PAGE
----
The money that will be handed out as the result of the coronavirus bill that the U.S. Senate is getting ready to pass could end up being used to fund abortions, Breitbart reports.
That’s because the bill has a significant omission: the Hyde Amendment.
The Hyde Amendment, with some exceptions, stops government funds, i.e. taxpayer money, from being used in support of abortions.
The Amendment has been included in bills just about every year since it was passed in 1977. But, it is not included in the coronavirus bill that the U.S. Senate is going to consider.
This “will get your blood pressure up”
The Hyde Amendment’s absence was first revealed by Sen. Steve Daines (R-MT), the head of the Senate Pro-Life Caucus. On Thursday, Daines released a video on Twitter talking about this fact.
“Here’s one that will get your blood pressure up,” Daines said. “$400 billion that has no protections to ensure we don’t have taxpayer dollars spent for abortions. $400 billion that could be used to fund abortions paid for by United States taxpayers.”
That’s because, as Daines pointed out, the Hyde Amendment was not included in the bill passed last week by the House of Representatives.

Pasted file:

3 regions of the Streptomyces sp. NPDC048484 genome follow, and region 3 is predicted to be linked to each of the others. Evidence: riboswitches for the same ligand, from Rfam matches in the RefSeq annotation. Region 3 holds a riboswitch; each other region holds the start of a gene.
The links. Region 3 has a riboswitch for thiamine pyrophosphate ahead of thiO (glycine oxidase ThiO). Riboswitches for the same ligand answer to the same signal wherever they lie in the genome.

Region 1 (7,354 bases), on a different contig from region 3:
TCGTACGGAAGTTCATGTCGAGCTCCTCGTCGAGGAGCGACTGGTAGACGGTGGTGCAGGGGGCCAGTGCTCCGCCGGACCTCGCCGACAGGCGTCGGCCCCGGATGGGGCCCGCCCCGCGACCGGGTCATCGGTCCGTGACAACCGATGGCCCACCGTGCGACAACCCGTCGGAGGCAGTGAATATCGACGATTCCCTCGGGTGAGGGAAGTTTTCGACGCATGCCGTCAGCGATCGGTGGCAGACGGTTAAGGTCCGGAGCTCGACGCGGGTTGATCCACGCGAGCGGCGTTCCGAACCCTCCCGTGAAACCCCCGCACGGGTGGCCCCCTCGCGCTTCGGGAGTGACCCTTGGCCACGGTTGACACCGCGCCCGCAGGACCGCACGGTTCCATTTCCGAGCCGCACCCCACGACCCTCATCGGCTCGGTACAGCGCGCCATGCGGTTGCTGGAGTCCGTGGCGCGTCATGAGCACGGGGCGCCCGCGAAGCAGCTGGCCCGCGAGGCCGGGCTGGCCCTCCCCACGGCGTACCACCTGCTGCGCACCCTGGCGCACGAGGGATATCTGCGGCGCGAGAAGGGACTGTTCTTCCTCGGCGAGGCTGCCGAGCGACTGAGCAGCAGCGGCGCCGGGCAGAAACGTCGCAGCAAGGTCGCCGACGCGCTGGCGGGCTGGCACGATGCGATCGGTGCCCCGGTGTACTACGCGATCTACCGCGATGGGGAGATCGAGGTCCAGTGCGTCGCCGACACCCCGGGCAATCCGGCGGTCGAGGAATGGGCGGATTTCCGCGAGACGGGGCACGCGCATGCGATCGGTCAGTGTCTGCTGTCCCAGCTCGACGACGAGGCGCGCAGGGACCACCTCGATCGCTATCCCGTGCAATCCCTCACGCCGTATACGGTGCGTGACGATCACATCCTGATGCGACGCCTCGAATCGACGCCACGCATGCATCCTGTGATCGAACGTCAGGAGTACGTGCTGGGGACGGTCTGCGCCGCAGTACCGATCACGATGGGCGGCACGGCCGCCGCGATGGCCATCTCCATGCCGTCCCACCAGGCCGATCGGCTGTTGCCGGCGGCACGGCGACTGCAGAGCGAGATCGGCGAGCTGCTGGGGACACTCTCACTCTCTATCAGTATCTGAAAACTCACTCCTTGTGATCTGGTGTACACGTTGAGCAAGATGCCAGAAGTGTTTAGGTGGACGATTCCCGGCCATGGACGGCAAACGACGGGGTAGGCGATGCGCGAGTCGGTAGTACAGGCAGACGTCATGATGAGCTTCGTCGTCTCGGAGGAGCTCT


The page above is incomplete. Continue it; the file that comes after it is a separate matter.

Reps. Cathy McMorris Rodgers (R-WA), Virginia Fox (R-NC), and Jackie Walorski (R-IN), all attempted to insert the Hyde Amendment in the bill. The move was supported by 206 members of the House. But, the House Rules Committee refused to let the amendment proposed by Rodgers, Fox, and Walorski be put before the House for a vote. And so, the Hyde Amendment was not included in the bill.
It should be noted that the Helms Amendment, which is just like the Hyde Amendment, except it prevents foreign policy funds from supporting abortions abroad, was also excluded from the bill.
It’s one of many problems with the bill
Republicans have been referring to the coronavirus bill that the Democrats are likely to pass through Congress, considering that they are using reconciliation and thus only need a simple majority of 51 in the Senate, as a “liberal wishlist.”
As several commentators have pointed out, only a small portion of the funds in the bill up for consideration actually would provide economic relief to the public. The overwhelming majority of the funds go elsewhere, with a large portion that will not even be distributed until 2022, which could be after it is needed.
The Senate is expected to vote on the latest coronavirus bill by Marth 14th at the latest. That is when the unemployment relief from previous bills runs out.